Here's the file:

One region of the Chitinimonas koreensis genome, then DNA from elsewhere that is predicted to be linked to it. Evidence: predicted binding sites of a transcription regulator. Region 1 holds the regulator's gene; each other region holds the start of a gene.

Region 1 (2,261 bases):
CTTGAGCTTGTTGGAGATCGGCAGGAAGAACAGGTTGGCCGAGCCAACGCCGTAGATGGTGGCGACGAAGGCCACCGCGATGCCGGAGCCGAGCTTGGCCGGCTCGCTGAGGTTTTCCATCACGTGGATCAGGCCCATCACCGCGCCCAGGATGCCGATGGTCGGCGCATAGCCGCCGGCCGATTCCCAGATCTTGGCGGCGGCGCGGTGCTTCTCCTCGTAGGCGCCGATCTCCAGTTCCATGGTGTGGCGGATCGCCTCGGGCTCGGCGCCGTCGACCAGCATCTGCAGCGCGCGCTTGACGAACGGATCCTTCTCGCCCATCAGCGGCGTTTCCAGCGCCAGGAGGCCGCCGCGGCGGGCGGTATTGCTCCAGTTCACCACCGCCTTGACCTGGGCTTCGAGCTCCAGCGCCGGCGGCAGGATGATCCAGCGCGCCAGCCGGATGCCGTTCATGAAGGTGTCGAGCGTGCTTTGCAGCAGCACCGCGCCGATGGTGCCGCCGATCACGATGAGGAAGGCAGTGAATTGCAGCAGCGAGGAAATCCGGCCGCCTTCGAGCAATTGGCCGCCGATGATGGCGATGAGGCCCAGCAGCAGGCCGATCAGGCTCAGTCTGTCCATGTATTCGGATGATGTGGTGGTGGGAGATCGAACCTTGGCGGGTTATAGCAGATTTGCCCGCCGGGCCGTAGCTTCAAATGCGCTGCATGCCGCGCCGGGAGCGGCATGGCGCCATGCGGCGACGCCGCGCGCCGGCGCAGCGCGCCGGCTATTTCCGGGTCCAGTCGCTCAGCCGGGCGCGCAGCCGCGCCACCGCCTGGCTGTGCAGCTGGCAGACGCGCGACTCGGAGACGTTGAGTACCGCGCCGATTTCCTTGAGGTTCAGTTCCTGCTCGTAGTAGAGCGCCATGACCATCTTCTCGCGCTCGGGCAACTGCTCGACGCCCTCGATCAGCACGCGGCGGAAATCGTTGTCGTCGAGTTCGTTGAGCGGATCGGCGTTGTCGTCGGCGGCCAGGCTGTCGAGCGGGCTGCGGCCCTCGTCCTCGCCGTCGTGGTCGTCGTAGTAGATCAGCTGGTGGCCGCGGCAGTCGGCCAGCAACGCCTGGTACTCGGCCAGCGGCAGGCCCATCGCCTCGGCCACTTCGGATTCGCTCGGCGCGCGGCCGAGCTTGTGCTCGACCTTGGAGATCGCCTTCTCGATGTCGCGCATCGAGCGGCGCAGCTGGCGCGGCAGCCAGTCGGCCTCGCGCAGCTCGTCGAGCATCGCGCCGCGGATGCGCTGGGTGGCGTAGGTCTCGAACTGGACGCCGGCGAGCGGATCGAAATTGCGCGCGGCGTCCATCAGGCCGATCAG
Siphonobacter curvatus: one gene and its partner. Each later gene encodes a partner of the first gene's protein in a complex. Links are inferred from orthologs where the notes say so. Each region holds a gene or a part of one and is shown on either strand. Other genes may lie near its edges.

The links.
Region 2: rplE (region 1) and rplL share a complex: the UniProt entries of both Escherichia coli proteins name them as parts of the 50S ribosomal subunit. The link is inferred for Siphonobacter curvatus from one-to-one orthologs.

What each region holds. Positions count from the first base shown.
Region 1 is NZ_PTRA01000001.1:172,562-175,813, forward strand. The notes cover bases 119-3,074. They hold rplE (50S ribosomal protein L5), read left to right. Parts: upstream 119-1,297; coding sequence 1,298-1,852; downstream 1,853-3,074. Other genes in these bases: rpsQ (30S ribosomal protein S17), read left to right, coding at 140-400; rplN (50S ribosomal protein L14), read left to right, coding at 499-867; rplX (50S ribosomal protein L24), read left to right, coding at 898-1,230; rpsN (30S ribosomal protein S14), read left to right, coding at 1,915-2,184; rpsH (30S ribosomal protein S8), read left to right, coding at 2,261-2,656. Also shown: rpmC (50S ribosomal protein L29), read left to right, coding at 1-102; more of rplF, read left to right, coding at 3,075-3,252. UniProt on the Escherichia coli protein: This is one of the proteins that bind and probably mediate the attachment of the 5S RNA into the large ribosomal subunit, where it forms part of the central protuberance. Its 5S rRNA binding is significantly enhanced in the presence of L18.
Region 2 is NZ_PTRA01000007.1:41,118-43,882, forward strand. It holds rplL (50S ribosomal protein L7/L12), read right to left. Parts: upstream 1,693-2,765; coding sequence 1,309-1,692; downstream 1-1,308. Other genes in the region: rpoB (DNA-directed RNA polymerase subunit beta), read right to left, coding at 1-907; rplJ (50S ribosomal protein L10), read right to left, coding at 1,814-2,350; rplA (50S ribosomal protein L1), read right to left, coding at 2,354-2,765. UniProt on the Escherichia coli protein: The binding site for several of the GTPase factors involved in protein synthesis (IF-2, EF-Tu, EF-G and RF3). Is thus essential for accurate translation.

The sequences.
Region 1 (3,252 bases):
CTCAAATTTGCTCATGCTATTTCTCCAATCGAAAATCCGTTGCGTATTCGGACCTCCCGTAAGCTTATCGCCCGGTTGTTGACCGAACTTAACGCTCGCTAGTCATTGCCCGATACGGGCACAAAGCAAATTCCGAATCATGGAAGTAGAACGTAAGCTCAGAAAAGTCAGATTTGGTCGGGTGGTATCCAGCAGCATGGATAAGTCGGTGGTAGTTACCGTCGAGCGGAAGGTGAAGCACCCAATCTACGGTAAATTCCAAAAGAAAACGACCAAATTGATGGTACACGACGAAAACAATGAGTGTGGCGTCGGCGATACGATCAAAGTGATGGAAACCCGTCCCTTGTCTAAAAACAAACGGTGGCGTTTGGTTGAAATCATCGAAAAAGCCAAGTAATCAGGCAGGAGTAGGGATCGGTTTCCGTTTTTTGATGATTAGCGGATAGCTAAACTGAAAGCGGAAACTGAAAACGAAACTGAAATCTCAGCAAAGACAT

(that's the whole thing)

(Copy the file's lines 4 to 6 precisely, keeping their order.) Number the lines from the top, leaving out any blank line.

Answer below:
Siphonobacter curvatus: one gene and its partner. Each later gene encodes a partner of the first gene's protein in a complex. Links are inferred from orthologs where the notes say so. Each region holds a gene or a part of one and is shown on either strand. Other genes may lie near its edges.

The links.
Region 2: rplE (region 1) and rplL share a complex: the UniProt entries of both Escherichia coli proteins name them as parts of the 50S ribosomal subunit. The link is inferred for Siphonobacter curvatus from one-to-one orthologs.